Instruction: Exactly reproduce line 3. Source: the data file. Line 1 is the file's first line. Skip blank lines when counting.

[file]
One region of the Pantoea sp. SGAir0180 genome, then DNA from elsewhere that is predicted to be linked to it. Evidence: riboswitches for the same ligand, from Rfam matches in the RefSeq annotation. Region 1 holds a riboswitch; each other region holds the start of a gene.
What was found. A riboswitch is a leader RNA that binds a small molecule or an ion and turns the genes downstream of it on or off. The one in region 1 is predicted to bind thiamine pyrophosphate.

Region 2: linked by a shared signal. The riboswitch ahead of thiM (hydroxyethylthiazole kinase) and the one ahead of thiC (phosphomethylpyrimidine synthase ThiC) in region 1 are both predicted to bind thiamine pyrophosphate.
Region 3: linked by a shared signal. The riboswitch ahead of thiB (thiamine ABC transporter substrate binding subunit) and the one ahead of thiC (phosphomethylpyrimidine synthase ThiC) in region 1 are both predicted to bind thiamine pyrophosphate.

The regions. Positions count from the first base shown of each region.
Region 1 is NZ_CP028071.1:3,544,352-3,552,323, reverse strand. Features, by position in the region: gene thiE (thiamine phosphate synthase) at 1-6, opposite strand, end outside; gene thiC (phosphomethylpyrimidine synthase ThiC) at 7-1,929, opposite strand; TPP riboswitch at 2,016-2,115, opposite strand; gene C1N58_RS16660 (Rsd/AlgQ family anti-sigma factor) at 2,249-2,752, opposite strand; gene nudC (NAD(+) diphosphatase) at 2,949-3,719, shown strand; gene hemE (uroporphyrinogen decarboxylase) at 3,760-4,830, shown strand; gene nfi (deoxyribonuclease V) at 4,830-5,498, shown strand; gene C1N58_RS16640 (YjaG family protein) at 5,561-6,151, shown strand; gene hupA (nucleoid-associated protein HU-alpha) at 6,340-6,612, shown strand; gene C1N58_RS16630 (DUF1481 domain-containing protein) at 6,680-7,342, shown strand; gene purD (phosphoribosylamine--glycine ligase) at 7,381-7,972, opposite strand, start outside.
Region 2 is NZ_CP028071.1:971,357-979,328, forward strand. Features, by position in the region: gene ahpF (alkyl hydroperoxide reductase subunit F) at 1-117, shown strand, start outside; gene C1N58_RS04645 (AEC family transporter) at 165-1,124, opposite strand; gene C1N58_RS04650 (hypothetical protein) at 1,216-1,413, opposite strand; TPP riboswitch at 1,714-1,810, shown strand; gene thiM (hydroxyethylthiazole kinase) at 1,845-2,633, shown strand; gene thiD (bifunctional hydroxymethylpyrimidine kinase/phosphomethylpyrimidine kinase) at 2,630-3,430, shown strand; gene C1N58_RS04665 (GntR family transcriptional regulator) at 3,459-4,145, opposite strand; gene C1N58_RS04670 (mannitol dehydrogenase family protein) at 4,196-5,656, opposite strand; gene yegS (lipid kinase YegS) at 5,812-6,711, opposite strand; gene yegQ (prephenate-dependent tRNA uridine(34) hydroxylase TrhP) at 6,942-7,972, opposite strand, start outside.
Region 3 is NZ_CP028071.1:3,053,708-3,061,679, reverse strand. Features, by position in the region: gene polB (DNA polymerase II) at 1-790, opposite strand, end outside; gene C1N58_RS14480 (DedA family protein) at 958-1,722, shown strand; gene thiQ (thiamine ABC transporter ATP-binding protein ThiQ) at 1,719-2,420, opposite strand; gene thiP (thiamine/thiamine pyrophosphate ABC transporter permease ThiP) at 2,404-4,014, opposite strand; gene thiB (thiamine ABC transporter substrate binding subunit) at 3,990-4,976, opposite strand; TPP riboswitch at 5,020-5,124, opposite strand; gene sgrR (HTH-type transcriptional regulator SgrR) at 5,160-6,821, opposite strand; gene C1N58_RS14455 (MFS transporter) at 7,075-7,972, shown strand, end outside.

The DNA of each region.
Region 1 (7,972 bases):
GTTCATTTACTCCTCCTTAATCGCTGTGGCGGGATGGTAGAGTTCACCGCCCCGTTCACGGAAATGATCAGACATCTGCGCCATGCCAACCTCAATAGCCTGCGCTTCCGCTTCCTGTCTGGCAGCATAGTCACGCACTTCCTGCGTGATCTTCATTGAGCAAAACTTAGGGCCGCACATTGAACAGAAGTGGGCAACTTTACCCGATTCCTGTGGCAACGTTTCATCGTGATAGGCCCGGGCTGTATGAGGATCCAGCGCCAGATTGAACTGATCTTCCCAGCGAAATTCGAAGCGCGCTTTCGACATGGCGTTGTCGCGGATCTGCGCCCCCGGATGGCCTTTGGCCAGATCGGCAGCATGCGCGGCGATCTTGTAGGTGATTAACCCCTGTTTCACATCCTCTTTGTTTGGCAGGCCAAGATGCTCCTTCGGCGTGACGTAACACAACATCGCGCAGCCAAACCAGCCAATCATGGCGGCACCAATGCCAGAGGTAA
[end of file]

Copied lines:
Region 2: linked by a shared signal. The riboswitch ahead of thiM (hydroxyethylthiazole kinase) and the one ahead of thiC (phosphomethylpyrimidine synthase ThiC) in region 1 are both predicted to bind thiamine pyrophosphate.